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The Northern Lights, also known as the Aurora Borealis, are one of nature's most breathtaking spectacles. This ethereal light show graces the polar night skies, casting a dreamy luminescence that has captivated the hearts and souls of countless observers.
Two people looking at nothern lights in the sky in Iceland.

Recognized as a bucket-list phenomenon, many people from around the globe travel to Iceland solely for the chance to witness this celestial dance. The allure of the auroras transcends borders and cultures, drawing enthusiasts, photographers, and dreamers, all eager to experience the mesmerizing beauty of these shimmering lights.

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Reykjavik Excursions bus and dancing northern lights on the background.
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Northern Lights Tour

See the majestic Northern Lights dancing across the sky. If the skies are shy, try again free of charge as many times as you need until you see them! Learn about the phenomenon by visiting the Aurora Centre - Northern Lights Exhibition in Reykjavík; admission is included in this tour!

From €51/person
Three people watching northern lights dancing in the sky in Iceland
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Northern Lights - Small Group Tour

Catch the stunning Northern Lights in the sky, and if they're shy, rebook for free until they show. Included admission to the Aurora Centre's Northern Lights Exhibition on the tour date. The small group size ensures an intimate experience and personalized attention from your expert guide.

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Northern lights dancing ovar a mountain landscape in Iceland
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The Golden Circle & Northern Lights - Combo Deal

Want to see the sites of the Golden Circle and hunt for the northern lights but have a limited amount of time? Consider this express Golden Circle/Northern Lights tour! Experience the landmarks of the classic Golden Circle in South Iceland on this unforgettable day tour. The Golden Circle encompasses the must-see sights of Thingvellir National Park, the golden Gullfoss waterfall, and the bubbling geothermal region of Geysir. After your return to Reykjavík, a guide will lead you on a search for the elusive northern lights!

From €109/person

Understanding the Phenomenon

Beneath this celestial dance lies a fascinating scientific phenomenon. Let's unravel the mysteries of the Northern Lights, exploring their origin, the role of the sun's activity, and the myriad colors and shapes they manifest in.

The Northern Lights are the result of charged particles colliding in Earth's atmosphere. These charged particles, primarily electrons and protons, originate from the sun and are drawn towards the Earth's poles by its magnetic field. When these charged particles interact with the gases in our atmosphere, they create the vivid lights we recognize as the auroras.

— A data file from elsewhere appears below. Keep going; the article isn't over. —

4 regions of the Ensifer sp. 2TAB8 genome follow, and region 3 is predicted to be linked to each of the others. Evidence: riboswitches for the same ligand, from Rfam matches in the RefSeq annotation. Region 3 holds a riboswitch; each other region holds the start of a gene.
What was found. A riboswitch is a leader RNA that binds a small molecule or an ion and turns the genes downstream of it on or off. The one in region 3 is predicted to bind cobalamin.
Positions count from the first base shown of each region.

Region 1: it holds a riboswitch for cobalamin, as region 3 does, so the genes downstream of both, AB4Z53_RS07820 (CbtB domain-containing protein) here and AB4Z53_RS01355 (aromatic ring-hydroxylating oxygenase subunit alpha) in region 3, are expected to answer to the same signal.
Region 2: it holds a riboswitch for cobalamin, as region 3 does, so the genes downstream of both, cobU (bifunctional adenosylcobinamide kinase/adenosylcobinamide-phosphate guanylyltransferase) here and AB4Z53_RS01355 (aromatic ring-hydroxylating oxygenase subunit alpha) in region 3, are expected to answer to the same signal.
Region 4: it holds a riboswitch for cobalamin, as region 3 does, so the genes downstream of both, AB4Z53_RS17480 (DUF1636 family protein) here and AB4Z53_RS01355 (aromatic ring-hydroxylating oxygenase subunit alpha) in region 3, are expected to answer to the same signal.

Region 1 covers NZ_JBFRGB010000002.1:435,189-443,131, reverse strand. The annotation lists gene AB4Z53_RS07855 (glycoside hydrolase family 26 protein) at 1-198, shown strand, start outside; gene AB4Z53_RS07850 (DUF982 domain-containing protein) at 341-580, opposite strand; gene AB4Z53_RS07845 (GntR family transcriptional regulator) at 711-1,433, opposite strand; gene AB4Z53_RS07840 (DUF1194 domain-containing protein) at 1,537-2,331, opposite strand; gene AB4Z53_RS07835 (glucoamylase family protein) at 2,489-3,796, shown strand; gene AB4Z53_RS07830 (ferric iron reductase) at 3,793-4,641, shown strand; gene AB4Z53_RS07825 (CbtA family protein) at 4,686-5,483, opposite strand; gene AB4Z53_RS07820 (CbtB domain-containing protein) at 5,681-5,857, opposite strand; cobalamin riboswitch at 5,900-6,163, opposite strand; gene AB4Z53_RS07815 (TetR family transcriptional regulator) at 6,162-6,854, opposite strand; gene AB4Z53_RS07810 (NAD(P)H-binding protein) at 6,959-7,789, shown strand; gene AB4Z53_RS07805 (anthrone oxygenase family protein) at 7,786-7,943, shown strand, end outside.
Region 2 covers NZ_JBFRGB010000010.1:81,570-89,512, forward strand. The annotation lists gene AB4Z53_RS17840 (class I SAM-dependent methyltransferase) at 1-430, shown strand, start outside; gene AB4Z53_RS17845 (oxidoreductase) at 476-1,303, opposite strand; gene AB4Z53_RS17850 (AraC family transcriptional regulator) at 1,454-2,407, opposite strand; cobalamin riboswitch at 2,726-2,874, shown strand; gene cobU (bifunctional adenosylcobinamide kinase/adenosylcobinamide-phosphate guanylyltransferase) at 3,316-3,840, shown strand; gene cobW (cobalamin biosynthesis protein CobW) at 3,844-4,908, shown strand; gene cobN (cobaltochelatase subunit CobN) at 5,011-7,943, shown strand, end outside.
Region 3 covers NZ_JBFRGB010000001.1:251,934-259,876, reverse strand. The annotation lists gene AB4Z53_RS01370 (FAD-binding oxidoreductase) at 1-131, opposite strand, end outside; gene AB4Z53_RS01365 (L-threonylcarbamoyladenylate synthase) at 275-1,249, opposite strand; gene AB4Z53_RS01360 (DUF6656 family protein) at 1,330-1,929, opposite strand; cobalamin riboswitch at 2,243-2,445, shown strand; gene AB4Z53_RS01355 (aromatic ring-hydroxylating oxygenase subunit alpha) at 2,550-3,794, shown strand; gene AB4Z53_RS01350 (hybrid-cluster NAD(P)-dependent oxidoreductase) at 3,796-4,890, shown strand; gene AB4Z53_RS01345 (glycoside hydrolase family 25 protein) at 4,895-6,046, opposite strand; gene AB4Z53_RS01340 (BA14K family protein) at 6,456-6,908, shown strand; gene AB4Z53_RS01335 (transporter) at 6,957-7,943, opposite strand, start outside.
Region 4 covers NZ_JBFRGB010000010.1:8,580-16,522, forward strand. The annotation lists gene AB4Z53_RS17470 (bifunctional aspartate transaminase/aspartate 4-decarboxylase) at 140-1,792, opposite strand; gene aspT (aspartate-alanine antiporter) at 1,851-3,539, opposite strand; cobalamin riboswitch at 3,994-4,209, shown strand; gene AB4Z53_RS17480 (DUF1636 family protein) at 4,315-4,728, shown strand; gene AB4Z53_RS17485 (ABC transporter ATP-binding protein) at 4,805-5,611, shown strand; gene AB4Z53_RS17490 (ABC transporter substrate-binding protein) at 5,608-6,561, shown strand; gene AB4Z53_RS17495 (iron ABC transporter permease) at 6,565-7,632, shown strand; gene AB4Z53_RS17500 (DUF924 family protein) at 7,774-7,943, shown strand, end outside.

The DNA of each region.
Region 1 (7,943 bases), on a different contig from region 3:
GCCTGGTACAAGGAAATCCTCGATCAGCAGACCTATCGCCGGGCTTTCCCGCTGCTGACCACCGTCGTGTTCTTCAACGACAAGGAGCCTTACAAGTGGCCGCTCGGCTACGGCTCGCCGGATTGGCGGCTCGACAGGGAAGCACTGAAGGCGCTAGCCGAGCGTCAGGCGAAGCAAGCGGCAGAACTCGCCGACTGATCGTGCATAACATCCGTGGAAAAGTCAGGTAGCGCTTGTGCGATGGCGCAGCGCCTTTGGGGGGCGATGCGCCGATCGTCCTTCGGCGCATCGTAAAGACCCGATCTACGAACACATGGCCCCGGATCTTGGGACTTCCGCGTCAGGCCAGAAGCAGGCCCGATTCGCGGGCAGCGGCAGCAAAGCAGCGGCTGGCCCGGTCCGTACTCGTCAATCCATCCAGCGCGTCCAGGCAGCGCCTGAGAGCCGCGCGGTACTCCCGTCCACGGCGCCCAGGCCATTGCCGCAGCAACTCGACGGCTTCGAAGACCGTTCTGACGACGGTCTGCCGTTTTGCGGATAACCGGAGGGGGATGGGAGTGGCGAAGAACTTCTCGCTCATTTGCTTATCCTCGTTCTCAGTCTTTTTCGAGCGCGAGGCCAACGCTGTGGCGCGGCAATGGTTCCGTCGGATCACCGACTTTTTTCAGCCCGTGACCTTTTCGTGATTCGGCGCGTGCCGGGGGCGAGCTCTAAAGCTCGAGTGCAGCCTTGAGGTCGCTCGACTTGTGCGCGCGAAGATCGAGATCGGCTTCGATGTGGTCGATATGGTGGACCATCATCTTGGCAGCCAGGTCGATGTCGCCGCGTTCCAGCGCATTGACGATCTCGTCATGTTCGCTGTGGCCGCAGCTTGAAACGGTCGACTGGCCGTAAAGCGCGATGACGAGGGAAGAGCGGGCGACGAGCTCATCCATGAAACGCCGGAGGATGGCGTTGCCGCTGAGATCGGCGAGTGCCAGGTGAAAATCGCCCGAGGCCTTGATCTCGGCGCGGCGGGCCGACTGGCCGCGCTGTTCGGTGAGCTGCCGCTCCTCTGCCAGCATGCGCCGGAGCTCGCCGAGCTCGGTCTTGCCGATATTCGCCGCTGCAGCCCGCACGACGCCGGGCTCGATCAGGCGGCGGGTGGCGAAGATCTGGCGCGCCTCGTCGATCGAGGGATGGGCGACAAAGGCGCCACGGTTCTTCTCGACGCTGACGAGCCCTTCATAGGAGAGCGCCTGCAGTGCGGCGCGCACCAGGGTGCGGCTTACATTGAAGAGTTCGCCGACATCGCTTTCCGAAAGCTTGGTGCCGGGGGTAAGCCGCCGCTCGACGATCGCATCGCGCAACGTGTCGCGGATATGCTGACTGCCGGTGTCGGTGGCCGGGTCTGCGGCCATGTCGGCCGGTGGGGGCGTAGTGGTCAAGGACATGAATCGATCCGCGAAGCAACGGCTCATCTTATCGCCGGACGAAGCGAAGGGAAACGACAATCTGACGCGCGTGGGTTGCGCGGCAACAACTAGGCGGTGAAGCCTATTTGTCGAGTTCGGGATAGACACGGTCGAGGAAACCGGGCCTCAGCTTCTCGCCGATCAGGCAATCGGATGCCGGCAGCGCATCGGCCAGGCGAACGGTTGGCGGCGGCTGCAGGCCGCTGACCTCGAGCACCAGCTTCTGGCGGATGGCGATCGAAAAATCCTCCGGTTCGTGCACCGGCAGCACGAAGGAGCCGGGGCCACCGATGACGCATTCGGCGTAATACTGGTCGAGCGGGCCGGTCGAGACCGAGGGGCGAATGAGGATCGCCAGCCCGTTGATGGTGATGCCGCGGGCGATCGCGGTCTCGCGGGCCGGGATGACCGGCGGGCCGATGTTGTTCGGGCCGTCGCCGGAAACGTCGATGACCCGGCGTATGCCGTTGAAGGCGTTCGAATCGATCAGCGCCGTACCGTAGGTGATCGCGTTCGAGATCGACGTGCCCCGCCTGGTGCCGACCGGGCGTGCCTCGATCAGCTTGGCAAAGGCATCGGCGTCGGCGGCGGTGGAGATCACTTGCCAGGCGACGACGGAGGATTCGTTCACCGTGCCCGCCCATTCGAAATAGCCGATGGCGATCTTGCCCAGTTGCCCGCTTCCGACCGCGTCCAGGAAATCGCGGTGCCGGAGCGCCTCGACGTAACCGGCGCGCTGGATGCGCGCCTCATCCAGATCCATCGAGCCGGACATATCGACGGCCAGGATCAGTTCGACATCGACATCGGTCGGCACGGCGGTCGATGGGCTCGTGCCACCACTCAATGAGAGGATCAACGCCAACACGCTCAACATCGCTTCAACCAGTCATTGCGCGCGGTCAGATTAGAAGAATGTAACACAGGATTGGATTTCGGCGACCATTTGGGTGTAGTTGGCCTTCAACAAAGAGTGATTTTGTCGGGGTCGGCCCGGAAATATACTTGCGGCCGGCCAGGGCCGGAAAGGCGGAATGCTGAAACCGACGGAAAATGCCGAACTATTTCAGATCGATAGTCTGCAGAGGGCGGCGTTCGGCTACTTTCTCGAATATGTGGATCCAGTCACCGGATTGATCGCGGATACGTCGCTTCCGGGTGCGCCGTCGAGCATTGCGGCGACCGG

The Sun's Role

The sun, our life-giving star, is the primary catalyst for the Northern Lights. It continuously emits a stream of charged particles called the solar wind. When there are disturbances on the sun's surface, such as solar flares or coronal mass ejections (CMEs), the solar wind intensifies, sending a greater number of charged particles toward Earth.

When these particles reach Earth's magnetic field, they spiral along the magnetic field lines towards the polar regions. It's here, in the ionosphere, that they collide with atmospheric gases, producing the light emissions we see as the Northern Lights.

Colours of the Aurora

The distinct colors of the auroras are determined by the type of gas and the altitude at which the collision occurs:

  • Green: The most common color, green, is produced by oxygen molecules located about 60 miles above the Earth.
  • Red: At even higher altitudes, approaching 200 miles or more, oxygen can produce deep red hues.
  • Blue: Nitrogen molecules can produce blue or purplish-red auroras.
  • Purple and Pink: A mix of red and blue, these colors typically appear at the lower edges of the auroras or as a separate hue beneath the main green belt.

Shapes and Patterns

The Northern Lights don't just manifest as random splashes of color. Observers often report seeing various shapes and patterns:

  • Arcs: The most common form, these are semi-circular streaks of light.
  • Coronas: These are starburst shapes that seem to radiate from a central point in the sky.
  • Curtains or Draperies: Resembling a folded curtain, these are parallel rays and pleats that cover the sky.
  • Rays: These are the individual light streaks that make up many of the shapes listed above.

Optimal Conditions for Witnessing the Northern Lights